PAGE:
You are right, under 2.6.* if you have a k/b plugged in it should be detected, if you have a mouse installed with a driver (usb, ps/2) then it should pick that up too. As long as you have /dev/input/event* devices for them that is, and with read and write permissions for the user running the code.



Offline TheBohemian

Junior Devvie

Java will rule them all!

« Reply #34 - Posted 2004-03-24 11:13:45 »

Although placing the plugin files inside the 'controller' directory works nice I think it was meant more like this:

<some dir>/controller/linux-plugin/linux.jar
<some dir>/controller/linux-plugin/

The reason for that additional directory is to handle different version of the same library. eg:

<some dir>/controller/linux-plugin1.0/linux.jar
<some dir>/controller/linux-plugin1.0/
<some dir>/controller/linux-plugin1.2/linux.jar [same file as above]
<some dir>/controller/linux-plugin1.2/ [updated or simply a custom build]

This will actually double the amount of devices available to your apps when you do that with two identical plugins.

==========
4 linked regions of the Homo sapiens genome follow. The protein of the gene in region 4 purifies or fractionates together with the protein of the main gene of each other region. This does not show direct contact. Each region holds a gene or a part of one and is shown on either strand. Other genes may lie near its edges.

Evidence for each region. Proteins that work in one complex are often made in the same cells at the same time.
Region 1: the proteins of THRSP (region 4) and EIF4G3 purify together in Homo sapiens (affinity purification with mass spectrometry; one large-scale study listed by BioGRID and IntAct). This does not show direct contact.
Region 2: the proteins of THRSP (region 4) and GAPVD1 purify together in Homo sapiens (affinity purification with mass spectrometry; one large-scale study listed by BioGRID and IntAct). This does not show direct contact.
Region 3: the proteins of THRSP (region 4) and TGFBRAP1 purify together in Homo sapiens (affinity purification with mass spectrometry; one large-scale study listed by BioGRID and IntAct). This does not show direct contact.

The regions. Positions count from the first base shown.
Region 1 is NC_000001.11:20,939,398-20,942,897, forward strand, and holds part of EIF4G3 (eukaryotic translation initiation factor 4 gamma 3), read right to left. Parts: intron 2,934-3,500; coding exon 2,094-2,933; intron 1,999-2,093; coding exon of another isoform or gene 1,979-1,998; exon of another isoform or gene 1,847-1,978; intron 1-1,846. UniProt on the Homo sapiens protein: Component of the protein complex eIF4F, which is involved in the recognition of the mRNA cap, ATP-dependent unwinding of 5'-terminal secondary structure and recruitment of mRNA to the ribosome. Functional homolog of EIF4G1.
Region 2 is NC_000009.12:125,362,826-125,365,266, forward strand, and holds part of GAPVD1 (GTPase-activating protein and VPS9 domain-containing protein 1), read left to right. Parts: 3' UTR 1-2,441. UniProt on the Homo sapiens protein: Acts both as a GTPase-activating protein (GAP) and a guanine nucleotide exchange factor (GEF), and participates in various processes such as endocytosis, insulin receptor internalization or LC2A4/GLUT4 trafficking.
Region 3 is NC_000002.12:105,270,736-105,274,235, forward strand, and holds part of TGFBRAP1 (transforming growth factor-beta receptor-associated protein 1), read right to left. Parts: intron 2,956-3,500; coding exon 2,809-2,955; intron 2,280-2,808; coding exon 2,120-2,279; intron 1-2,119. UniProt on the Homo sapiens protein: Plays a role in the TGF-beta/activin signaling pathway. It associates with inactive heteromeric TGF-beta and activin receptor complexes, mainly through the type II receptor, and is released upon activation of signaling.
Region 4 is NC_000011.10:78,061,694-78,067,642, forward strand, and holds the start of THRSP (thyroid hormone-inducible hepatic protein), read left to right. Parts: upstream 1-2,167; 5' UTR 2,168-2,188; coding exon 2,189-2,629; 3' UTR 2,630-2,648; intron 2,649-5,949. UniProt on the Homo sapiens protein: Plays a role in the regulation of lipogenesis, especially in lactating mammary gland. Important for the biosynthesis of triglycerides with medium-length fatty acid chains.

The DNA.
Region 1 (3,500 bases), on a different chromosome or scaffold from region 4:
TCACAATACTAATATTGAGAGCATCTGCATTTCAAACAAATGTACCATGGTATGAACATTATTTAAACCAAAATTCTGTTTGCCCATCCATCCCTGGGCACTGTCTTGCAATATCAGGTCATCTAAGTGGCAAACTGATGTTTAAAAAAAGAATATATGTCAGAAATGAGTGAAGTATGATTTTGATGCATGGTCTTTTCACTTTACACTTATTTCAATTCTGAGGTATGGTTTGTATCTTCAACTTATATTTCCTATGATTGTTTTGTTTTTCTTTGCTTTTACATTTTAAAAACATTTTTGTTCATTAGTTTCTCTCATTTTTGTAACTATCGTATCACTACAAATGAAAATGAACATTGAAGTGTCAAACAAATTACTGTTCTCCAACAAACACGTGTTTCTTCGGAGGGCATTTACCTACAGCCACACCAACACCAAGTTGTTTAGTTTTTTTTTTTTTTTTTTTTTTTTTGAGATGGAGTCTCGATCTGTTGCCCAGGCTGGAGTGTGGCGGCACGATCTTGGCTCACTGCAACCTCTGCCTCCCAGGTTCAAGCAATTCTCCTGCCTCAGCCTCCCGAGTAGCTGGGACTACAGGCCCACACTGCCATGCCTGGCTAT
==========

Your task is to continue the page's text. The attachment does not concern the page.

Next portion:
So imagine someone writes that "flock of birds"-plugin it can be installed like this.

<some dir>/controller/linux-plugin/linux.jar
<some dir>/controller/linux-plugin/
<some dir>/controller/fob-linux/fob-jinput-linux.jar
<some dir>/controller/fob-linux/

Currently nobody will run into problems by not using an additional subdirectory but as soon as there is more than one plugin available for a specific platform confusion may start.



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Offline Jeff

JGO Coder

Got any cats?

« Reply #35 - Posted 2004-04-04 21:28:45 »

yes. It was also desigend that way for another reason.

People tend to name their DLLs with common names.  Things like "joystick.dll".  These can clash if ist all in one directory and make it impossible to use two plug-ins together.

A jar name clash can be sovled by renaming the Jar but the DLL name is hrdocded generally in the jar and can't be changed.

The subdirectory system is ther to support different plugins, written independantly, that share DLL (or for that matter jar) names.